And so, Mr. Chairman, to conclude this brief assessment, the situation shows a very wide range and a very complex and large number of problems, but, looking towards the positive side of things, and to what has been achieved, I think we can say, after seeing the situation in Africa, that the positive results we have obtained in the continent of Africa have been achieved in far less time than it has taken us to do in Europe. I think this is a heartening encouragement and that it can be substantiated by facts, because if you look at the problems that we faced in Africa, and what we have done about them, it shows, I think, that in a short space of time, a great deal has been done, and this should not, I think, be interrupted in any way by new arrivals or by the problems that we face in countries where refugees have already been settled. I think a separation should be created between what has been achieved and the new problems that we have to face, and we should not be depressed or disappointed by the arrival of new refugees in areas where refugees, for which programmes were implemented, are on the point of becoming self-supporting. And here I would like to give you the following example: in Senegal, for instance, despite the new arrivals from Portuguese Guinea to which I have referred, the great majority of the refugees form that country are already integrated, and self-supporting. In the Congo (Kinshasa) the settlements in the Kivu Province, which have been the subject of so many discussions in this Committee, are working satisfactorily and the people have become self-supporting. In fact, they are selling their cash crops today on the markets of the Congo (Kinshasa). The Angolans have also been fully integrated in that country. In Uganda and in Tanzania, several Rwandese settlements are already self-supporting, and the investments that the international community have made to assist these refugees to become self supporting have paid off. Further consolidation will be needed, but for the old groups of refugees in Africa this can be done through the inter-agency co-operation that I have already mentioned. We must continue to deal with the new groups with speed, which I think remains the key to the success of all our approaches, as has indeed been shown in the past.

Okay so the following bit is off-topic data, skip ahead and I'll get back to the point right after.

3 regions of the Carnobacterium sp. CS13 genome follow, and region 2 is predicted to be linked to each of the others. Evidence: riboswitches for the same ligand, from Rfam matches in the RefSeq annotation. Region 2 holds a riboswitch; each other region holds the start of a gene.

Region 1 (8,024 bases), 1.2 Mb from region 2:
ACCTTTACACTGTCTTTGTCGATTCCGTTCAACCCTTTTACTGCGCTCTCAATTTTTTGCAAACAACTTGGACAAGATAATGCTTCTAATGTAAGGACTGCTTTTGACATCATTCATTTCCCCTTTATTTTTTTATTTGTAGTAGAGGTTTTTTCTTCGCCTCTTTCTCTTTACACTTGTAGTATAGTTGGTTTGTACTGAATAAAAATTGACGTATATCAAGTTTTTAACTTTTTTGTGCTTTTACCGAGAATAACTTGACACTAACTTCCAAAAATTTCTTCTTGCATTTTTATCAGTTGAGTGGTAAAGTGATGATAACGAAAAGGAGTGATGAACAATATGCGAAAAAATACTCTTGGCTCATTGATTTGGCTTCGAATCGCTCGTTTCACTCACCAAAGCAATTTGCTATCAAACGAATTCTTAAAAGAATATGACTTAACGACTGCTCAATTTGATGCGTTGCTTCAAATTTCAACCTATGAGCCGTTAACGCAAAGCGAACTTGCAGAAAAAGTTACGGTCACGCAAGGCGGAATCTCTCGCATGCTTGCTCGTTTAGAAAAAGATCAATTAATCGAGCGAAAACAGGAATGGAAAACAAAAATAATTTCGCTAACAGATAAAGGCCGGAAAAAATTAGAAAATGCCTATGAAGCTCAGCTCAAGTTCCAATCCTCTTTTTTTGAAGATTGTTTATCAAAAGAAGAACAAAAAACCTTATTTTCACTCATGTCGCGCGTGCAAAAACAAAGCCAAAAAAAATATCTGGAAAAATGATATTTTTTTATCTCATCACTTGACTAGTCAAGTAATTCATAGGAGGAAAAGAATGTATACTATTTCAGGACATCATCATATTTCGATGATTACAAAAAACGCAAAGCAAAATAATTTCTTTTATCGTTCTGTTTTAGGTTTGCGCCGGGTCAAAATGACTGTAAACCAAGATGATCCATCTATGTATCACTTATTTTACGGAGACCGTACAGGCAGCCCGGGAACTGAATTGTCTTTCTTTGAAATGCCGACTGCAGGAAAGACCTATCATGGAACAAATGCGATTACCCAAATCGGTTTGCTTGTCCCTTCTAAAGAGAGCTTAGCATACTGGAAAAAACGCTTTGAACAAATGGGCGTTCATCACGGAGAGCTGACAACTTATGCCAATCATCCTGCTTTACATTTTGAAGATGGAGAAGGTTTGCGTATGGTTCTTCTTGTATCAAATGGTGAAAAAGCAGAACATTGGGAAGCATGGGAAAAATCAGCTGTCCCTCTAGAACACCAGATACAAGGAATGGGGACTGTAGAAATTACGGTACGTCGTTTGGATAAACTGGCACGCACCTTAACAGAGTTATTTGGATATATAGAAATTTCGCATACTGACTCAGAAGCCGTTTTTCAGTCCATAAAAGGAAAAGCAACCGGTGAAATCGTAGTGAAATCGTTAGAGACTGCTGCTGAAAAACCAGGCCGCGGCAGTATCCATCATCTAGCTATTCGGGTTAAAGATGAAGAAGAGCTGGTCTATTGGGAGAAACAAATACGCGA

And so, Mr. Chairman, distinguished delegates, what I ask of you is both simple, and extremely challenging - I ask for your political and moral support in the difficult task of providing international protection to refugees and at the same time I ask for your material support so that I can assist refugees and help them cease to be refugees wherever they are.
(Note: Financial and statistical data tables not included in this online version. See your nearest UN Depository Library.)
1 Previously issued under the symbol A/6311/Add.1 and Add.1/Corr.1.
2 Official Records of the General Assembly, Twenty-first Session, Supplement No. 11 (A/6311/Rev.1).
3 Previously issued under the symbol A/C.96/352.
4 The full text of the statement is attached as annex I to this report.
5 The full text of this statement is contained in document A/AC.96/349.
6 The full text of the statement is contained in document A/AC.96/350.
7 Details of these statements may be found in the summary records of the 148th, 149th and 150th meetings.